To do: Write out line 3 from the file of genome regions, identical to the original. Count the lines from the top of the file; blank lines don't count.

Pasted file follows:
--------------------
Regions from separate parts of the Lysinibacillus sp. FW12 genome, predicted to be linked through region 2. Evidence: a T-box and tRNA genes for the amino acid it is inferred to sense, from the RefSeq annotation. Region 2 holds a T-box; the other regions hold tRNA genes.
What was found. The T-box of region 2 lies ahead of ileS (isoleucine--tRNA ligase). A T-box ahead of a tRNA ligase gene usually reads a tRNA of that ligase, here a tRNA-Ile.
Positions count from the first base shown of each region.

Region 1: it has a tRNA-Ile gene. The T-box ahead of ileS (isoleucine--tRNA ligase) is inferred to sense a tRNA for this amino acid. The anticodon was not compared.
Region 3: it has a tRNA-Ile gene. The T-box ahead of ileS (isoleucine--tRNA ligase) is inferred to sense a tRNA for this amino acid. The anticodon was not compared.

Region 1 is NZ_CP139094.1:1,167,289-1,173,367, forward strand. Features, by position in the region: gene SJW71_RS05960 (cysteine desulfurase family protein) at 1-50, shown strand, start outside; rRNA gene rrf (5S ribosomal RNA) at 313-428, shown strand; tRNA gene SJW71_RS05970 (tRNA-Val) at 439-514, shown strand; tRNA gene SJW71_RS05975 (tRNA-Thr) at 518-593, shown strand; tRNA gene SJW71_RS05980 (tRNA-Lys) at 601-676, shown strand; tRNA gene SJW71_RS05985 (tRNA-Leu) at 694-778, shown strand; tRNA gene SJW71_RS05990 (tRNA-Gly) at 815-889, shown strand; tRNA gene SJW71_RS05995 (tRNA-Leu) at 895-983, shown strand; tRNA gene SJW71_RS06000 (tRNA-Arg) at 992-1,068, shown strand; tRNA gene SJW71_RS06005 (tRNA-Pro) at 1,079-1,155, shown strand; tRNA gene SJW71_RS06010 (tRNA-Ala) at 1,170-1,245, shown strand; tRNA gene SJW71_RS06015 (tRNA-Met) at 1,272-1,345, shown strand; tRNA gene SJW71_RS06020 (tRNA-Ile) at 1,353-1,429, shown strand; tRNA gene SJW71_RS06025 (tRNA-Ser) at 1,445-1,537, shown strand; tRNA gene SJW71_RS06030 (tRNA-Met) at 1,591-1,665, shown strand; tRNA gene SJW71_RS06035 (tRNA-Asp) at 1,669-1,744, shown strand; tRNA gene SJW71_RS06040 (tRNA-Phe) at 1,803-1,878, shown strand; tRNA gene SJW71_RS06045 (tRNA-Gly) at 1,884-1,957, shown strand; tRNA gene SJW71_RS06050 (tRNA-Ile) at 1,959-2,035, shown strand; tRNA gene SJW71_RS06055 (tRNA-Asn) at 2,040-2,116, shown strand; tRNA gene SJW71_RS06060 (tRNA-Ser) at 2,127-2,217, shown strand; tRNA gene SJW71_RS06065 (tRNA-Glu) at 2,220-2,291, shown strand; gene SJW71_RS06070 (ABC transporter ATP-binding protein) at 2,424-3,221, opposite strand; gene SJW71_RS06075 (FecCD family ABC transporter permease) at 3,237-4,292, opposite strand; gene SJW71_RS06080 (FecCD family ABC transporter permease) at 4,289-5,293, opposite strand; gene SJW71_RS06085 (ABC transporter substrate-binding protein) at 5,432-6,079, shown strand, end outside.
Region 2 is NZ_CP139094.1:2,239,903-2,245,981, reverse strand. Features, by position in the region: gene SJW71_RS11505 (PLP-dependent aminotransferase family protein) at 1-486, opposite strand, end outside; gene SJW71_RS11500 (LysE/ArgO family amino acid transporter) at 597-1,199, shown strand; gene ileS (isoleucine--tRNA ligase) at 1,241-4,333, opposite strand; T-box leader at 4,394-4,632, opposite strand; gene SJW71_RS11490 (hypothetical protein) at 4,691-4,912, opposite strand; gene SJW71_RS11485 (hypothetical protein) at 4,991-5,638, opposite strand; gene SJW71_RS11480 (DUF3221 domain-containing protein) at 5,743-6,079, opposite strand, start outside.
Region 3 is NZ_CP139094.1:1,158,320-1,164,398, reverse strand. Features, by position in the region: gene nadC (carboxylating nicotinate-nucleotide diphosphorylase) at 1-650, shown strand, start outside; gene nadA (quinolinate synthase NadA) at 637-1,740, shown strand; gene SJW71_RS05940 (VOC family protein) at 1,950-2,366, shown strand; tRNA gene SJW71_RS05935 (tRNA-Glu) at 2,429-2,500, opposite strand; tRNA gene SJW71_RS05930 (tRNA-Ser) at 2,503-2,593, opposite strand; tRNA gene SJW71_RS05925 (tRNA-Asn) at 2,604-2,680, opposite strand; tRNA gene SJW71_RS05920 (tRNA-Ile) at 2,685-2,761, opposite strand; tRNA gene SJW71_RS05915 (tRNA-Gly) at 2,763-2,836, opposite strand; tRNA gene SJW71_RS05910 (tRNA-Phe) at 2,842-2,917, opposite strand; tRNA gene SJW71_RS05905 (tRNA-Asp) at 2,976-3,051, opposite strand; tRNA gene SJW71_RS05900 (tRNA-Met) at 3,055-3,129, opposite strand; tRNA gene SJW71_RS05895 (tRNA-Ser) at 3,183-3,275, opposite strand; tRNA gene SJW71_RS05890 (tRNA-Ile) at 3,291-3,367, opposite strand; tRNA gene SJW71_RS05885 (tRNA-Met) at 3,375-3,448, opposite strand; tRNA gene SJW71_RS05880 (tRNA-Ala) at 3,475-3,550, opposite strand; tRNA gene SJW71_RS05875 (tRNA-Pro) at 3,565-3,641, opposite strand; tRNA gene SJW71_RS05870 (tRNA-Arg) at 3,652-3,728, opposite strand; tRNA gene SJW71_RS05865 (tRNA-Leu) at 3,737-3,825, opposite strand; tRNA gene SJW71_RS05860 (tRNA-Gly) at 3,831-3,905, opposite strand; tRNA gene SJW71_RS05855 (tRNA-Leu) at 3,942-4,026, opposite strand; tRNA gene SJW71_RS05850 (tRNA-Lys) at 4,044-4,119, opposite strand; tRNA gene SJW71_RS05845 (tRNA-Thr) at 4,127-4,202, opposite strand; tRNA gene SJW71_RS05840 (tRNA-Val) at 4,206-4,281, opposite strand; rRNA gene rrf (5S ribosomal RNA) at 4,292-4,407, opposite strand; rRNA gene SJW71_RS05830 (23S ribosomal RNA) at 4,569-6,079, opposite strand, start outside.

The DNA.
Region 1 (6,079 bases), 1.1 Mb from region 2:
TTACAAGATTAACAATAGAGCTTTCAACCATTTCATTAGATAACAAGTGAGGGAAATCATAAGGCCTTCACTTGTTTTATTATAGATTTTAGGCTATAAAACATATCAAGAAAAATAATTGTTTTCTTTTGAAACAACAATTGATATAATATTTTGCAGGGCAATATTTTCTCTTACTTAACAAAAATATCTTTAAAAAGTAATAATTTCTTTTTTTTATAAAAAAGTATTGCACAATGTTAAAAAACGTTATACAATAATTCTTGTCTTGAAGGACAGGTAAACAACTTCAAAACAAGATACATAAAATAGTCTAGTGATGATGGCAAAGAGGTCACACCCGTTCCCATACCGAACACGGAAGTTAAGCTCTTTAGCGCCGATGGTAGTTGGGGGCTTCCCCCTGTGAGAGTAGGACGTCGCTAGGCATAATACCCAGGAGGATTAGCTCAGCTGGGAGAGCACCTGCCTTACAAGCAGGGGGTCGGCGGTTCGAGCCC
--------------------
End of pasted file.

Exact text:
Positions count from the first base shown of each region.